How to Work as a Registered Nurse in the USA

Registered Nurse in the USA

The United States is experiencing a significant shortage of healthcare professionals, with nurses at the top of the list. In fact, according to recent statistics, the US Bureau of Labor Statistics anticipates a need for over 200,000 new registered nurses each year until 2029.

This surge in demand not only underscores the vital role nurses play in the American healthcare system but also highlights the opportunities awaiting international nurses seeking to build their careers in the USA.

Navigating the process of becoming a registered nurse in the USA may seem overwhelming, but fear not! This guide breaks down the journey into simple, actionable steps, empowering you to pursue your dream of working as a nurse in the US with confidence.

Step 1: Meeting the Basic Requirements

To kickstart your journey, ensure you meet the following requirements:

  • Education: Graduate from an accredited nursing education program.
  • Licensure: Obtain your license as a Registered Nurse (RN).
  • Experience: Have at least two years of experience working as an RN.

Step 2: Getting Your Credentials Evaluated

The Commission on Graduates of Foreign Nursing Schools (CGFNS) is your one-stop shop for getting your international nursing credentials recognized in the USA.

They evaluate your academic and professional credentials to ensure they meet US standards. This evaluation is often a mandatory step for obtaining your nursing license and work visa for the US.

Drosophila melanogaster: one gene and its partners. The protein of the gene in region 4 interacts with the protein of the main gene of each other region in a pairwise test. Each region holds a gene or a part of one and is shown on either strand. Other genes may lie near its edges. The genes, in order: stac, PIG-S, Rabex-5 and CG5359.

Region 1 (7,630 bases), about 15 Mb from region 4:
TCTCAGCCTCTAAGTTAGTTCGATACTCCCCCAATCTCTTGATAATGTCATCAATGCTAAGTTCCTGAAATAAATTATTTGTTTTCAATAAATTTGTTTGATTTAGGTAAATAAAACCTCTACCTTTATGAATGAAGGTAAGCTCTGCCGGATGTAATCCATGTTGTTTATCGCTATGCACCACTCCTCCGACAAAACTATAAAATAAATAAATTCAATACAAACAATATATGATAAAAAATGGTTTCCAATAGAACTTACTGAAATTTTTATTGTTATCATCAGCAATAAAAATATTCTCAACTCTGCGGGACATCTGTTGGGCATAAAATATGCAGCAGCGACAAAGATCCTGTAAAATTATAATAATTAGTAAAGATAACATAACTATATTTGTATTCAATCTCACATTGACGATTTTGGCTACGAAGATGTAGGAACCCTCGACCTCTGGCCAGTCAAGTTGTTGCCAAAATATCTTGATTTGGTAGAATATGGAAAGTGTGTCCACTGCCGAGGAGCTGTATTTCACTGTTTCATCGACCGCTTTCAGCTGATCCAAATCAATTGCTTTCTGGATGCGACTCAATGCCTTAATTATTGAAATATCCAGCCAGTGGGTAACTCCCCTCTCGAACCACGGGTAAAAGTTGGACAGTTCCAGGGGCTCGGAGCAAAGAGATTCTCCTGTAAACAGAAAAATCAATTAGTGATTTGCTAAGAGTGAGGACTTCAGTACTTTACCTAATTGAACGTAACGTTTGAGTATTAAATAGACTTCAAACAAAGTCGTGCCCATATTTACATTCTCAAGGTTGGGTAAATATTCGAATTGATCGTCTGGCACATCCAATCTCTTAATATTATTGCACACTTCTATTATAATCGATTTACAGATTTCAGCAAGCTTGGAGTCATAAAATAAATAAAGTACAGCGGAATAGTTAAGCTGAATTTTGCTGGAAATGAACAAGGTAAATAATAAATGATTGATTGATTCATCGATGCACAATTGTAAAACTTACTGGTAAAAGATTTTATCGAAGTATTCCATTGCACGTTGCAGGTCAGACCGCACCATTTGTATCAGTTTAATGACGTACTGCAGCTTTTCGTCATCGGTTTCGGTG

Remember, always check with your desired State Board of Nursing to confirm their specific credential evaluation requirements.

Step 3: Completing an English Language Proficiency Exam

Demonstrating English language fluency is a crucial step for international nurses seeking to work in the USA. Here’s a breakdown of the most common English language exams accepted, along with score requirements:

  • International English Language Testing System (IELTS): IELTS is a standardized test for English language proficiency for non-native English language speakers. The IELTS test has two choices: Academic and General Training. For nurses, Academic IELTS with an overall band score of 6.5 and 7 in speaking is required for US immigration purposes. IELTS is also accepted by most US Boards of Nursing for RN licensing.

  • Test of English as a Foreign Language (TOEFL): This widely recognized exam assesses your general English proficiency across reading, listening, speaking, and writing. While score requirements can vary by state, a minimum total score of 550-600 on the paper-based test or 80-90 on the internet-based test (iBT) is generally required for nurses wanting to relocate to the US.
  • Occupational English Test (OET): Unlike IELTS and TOEFL, the OET is an English test specifically designed for healthcare professionals. It assesses your ability to use English in real-world nursing situations. The minimum score required on the OET is a Grade of C+ in Reading, Writing, and Listening, and a Grade B in Speaking.
  •  Pearson Test of English (PTE): The PTE is a computer-based exam that measures your English skills across reading, writing, listening, and speaking.  Generally, a minimum overall score of 55 with no score below 50 in any of the individual skills is required.

Please note that English language proficiency test and score requirements can vary by state and specific healthcare facility. Always check with the relevant Board of Nursing or employer for their specific requirements.

Some states may offer exemptions from these exams if your nursing education was conducted entirely in English or if your country is considered English-speaking.

Step 4: Passing the NCLEX-RN Licensure Exam

The NCLEX-RN is a nationwide examination for the licensing of nurses in the United States.  It plays a vital role in ensuring patient safety and upholding the high standards of nursing practice in the USA.